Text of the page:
OPINION

GSA VETS 2: Are there implications for Alliant 2?

The General Services Administration released the Veterans Technology Services 2 (VETS 2) RFP on April 21. GSA plans to make awards to the top 70 Service Disabled Veteran Owned Small Businesses (SDVOSBs) that qualify. The RFP has notable similarities to the Alliant 2 draft RFPs and to the OASIS RFP (currently on-ramping in certain pools). GSA is continuing its drive for an objective evaluation methodology with the use of self-scoring.

However, the VETS 2 RFP has two notable differences from the other RFPs:

  1. It allows the use of contractor teaming arrangements at the vehicle level.
  2. It allows bidders to use relevant experience and past performance accomplished as either a prime or a subcontractor.

While both OASIS and the draft Alliant 2 RFP allow no points for teaming partner past performance, GSA VETS 2 allows up to 10,000 additional points for teaming with caveats (this represents 10 percent of the total possible 100,000 points). The joint venture (JV) or partnership relationship must be an existing one managed by the SDVOSB. For existing prime-subcontractor relationships, all parties must be classified as small businesses under the 54152 NAICS code. For teams that qualify the bidder may then use the team’s relevant experience and past performance examples.

Allowing the prime bidder to use its own relevant experience performed either as a prime or subcontractor is another huge boost for SDVOSBs—the vast majority of which are unlikely to have the requisite 10 prime contracts over $500,000. It could mean the difference between a very low score and one that places the bidder in the top 70 or tied at the bottom (tying at 70 wins an award).

Why this sudden change of heart for GSA with regard to teaming at the vehicle level and allowing bidders to reference work performed as a subcontractor?

One school of thought is that GSA VETS 2 is a special type of vehicle aimed at disadvantaged bidders that need this latitude. Another is that the 2016 National Defense Authorization Act (NDAA) requires agencies to evaluate the past performance and qualifications of team members and JV partners during the solicitation process. DOD and defense-related agencies combined are the second largest users of VETS (the VA is first) and may have pressured GSA to make these changes.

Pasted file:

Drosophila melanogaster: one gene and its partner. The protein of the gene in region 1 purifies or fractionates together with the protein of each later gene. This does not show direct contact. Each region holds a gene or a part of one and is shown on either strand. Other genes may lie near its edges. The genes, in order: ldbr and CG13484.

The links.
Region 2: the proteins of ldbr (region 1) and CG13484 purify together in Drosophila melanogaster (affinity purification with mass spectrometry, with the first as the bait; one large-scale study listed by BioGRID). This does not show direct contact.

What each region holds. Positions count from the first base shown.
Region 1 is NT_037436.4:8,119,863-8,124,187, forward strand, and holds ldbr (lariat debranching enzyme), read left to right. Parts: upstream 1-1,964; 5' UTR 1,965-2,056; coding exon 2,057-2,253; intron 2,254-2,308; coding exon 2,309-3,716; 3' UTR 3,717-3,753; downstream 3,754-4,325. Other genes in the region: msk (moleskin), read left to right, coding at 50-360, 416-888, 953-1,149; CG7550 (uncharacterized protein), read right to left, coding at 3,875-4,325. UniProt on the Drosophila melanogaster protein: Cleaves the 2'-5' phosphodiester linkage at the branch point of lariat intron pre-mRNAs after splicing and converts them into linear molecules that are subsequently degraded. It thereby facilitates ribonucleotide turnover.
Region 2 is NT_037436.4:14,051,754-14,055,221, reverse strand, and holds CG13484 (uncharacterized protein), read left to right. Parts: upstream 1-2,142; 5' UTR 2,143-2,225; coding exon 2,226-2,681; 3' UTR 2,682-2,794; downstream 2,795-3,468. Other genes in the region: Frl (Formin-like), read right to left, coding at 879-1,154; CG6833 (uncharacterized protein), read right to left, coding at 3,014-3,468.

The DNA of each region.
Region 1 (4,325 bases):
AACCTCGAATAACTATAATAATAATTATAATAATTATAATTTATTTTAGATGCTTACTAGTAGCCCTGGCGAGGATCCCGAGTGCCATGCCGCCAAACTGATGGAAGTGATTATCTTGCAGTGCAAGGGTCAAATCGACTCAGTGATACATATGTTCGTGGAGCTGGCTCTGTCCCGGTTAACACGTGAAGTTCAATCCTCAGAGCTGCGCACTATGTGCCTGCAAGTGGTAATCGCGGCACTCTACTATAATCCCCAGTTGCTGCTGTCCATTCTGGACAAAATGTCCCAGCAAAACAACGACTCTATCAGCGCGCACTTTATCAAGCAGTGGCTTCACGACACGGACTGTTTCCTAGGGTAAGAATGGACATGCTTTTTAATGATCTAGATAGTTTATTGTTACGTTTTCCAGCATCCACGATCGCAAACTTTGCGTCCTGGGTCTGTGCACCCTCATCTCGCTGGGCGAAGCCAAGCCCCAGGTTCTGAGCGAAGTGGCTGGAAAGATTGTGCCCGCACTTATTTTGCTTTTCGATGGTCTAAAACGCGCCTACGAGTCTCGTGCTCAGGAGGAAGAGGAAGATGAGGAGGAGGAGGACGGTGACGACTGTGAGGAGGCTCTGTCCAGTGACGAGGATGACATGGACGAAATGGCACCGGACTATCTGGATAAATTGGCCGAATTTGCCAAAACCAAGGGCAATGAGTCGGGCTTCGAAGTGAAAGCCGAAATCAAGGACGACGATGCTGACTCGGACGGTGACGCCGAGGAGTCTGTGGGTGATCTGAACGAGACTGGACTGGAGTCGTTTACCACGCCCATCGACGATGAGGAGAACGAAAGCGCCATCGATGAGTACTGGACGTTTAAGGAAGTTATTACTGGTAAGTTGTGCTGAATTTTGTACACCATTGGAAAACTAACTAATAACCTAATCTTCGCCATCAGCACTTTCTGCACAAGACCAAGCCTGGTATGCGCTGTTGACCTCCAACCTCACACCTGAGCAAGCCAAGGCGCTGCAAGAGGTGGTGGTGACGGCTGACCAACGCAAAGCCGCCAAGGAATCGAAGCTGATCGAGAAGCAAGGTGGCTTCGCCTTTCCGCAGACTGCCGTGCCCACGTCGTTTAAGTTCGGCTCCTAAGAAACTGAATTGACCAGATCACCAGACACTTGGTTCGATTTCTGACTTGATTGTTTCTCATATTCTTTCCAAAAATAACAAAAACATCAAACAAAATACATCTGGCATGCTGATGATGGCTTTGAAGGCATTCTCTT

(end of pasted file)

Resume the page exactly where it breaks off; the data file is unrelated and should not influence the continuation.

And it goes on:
Interestingly, on the same day that GSA issued VETS 2, John Cavadias, Alliant 2 Procurement Contracting Officer (PCO), released a blog post on GSA Interact to “help answer a few of the general questions that are on the minds of potential offerors and interested parties.”

In addition to notifying bidders that final RFPs for Alliant 2 Unrestricted and Alliant 2 SB would not be released until the second half of June, he cautioned bidders that “it is absolutely not recommended” to use the draft RFP templates and that “the probability of significant changes made from DRFPs to the official RFPs is very high.”

Does this mean that GSA will make similar changes to the Alliant 2 RFPs? DOD and defense-related agencies have been the largest users of Alliant SB in particular, so perhaps changes are in the works for at least the small business set-aside RFP. Only time will tell, but the release of VETS 2 has certainly started conversations around the beltway.

About the Author

Lisa Pafe is a capture strategy and proposal development consultant and is vice president of Lohfeld Consulting. She can be reached at LPafe@LohfeldConsulting.com

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